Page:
When I heard that wrestling might be cut from the Olympics, I thought of Abraham Hernandez.
He was a wrestler at Kearns who I covered as a preps reporter. He was the child of immigrants, a senior when I met him. Wrestling had given him some purpose in life, a means to find his way to college and a pursuit to keep him out of trouble.
"Wrestling has given me friends, it's made me keep up my grades, it's allowed me to travel," he told me at the time.
Hernandez ended up a wrestler at Western Wyoming College, his life changed for the better.
I've never been a wrestler, but I've seen the people molded by hours in the gym, lifting, running, sparring. Wrestlers will tell you the mat is where they're challenged the most in their lives physically and mentally. They'll tell you wrestling has helped them focus on schoolwork, or guided them in some other area of their lives. Its principles of hard work and determination have many other applications.
If wrestling is taken from the Olympics, yes, we'll miss the memories.
We'll long for the golden moments, such as Rulon Gardner's stunning upset. We'll miss Utah natives such as Cael Sanderson proving himself the world's best on sports' biggest stage.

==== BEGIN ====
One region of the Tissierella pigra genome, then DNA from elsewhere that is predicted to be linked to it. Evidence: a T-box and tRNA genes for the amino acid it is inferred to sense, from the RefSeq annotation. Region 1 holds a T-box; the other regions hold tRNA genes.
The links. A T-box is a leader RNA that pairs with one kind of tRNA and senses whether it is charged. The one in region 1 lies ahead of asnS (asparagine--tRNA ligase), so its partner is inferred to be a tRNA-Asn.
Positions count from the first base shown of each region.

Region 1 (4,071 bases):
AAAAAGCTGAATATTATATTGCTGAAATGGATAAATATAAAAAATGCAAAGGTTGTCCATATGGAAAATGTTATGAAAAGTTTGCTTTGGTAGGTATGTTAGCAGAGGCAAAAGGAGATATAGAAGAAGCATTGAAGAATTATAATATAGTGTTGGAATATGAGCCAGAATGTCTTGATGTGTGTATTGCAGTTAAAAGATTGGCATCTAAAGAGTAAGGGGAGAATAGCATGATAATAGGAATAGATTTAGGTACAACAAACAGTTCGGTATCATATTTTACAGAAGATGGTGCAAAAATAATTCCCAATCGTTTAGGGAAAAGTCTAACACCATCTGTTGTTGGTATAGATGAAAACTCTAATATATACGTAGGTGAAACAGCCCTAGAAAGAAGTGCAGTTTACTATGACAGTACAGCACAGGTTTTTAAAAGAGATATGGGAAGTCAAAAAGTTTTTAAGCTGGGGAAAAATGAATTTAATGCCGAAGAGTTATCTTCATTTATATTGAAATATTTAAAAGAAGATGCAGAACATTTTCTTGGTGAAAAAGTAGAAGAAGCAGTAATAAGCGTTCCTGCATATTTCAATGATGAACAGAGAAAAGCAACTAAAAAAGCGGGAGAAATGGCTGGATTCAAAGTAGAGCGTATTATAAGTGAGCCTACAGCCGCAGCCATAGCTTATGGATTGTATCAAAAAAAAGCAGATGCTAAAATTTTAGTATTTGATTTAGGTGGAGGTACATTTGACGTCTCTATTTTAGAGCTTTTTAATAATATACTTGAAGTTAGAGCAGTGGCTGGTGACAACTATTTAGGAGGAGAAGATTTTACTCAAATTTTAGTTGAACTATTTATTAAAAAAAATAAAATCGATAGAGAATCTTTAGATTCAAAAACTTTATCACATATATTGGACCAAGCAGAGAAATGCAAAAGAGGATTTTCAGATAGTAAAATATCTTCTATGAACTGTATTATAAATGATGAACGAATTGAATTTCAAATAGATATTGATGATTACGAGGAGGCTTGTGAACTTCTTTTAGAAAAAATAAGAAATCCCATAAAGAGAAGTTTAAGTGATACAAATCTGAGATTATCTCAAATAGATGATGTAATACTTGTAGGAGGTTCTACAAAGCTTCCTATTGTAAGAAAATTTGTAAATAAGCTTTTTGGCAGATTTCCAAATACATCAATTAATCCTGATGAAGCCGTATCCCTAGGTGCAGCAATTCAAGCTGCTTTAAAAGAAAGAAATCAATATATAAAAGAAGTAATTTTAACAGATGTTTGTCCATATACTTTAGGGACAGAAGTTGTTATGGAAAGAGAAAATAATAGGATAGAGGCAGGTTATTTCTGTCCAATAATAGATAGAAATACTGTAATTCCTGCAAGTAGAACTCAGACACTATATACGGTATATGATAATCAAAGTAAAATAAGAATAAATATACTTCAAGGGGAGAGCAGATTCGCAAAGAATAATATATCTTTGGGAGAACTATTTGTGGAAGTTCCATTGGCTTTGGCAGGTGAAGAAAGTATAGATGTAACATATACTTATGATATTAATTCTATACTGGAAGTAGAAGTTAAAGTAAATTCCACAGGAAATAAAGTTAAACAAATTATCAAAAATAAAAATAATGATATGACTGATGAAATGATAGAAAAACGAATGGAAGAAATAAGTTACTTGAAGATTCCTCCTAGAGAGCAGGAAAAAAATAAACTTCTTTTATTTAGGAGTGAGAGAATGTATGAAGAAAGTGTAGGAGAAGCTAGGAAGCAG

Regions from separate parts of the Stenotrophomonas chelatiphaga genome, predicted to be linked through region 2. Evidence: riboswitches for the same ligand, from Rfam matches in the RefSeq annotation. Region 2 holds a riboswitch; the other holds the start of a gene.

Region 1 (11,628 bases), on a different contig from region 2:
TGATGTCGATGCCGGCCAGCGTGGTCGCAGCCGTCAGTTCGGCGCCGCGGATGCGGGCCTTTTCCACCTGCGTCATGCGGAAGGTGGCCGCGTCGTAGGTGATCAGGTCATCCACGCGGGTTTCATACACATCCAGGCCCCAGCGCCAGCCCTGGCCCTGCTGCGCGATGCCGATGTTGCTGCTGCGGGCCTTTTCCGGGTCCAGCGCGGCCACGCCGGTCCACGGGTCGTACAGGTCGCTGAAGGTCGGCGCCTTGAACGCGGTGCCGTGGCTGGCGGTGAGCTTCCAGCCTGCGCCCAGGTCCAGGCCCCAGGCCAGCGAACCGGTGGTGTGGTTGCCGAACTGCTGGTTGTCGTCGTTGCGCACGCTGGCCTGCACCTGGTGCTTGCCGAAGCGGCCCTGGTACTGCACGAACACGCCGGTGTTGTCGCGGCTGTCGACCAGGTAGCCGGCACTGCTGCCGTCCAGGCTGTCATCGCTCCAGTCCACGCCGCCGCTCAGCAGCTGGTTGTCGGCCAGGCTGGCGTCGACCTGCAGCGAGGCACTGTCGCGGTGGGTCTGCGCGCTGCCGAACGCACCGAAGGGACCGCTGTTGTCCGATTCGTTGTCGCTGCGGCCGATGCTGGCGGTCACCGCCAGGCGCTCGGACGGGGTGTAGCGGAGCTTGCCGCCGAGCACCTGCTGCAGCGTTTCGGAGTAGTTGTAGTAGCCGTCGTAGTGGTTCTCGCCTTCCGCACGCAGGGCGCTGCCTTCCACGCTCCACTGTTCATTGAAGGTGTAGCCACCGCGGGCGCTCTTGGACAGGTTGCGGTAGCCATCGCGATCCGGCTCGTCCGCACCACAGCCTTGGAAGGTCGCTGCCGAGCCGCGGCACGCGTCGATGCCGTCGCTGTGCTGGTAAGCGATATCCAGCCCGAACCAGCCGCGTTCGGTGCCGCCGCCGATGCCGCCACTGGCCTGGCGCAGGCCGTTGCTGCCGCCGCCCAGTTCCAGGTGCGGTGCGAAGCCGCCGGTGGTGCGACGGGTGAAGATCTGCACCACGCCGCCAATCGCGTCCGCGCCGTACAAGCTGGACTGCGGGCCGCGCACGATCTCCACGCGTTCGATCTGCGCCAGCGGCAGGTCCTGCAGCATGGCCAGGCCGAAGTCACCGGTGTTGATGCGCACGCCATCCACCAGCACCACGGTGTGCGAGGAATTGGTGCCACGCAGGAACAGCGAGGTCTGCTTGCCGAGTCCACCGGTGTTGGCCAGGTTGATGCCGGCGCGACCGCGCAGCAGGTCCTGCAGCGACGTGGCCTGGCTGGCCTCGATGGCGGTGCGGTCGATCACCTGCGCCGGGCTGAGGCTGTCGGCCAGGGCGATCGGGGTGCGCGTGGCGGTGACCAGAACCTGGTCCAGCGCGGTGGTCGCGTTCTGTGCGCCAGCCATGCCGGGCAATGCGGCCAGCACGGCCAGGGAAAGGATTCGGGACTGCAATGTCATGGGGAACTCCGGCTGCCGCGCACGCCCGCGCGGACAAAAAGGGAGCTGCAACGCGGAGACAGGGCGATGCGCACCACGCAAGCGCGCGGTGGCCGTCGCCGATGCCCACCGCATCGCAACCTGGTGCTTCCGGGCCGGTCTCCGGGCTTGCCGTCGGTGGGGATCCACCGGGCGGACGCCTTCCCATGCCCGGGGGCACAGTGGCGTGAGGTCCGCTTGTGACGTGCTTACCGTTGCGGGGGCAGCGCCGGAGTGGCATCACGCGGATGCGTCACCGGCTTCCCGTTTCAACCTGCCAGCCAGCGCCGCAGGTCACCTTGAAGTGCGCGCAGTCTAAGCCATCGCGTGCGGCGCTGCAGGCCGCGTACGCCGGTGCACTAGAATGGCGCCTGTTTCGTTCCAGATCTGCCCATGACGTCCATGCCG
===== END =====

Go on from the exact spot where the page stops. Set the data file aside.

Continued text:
But how much more are we limiting the dreams of tens of thousands of children all over the world?
Young athletes everywhere have Olympic visions and goals. Very few will ever achieve them, but many will benefit from having them. Even those who don't win the gold often come away from sports as better, more complete people. They understand how to handle adversity, how to persevere through extreme challenges.
For ages, long before there were Olympic Games, wrestling has served as a vessel for people to learn these lessons. Not everyone pursues it, but many of the people who do mature and grow. They make something of themselves.
I'm not an expert in modern pentathlon, but I understand the events associated with it: show-jumping, fencing and pistol shooting among them. I'm sure the athletes who pursue that sport also take lessons from it.
But wrestling has an accessibility and an intuitiveness to it that a sport such as modern pentathlon lacks. Anyone can wrestle. Kids with learning disabilities, kids who are immigrants or who are poor.
There's a lot of democratic value in that. A good wrestler can come from anywhere. And the Olympics, being a celebration of the sport, should value that trait. The Olympics should uphold the athletics that can teach us things about life, about being better people.
If you consider those factors above things such as lobbies, the debate is hardly one at all. Wrestlers all over the world are waiting for the International Olympic Committee to understand the error of its ways.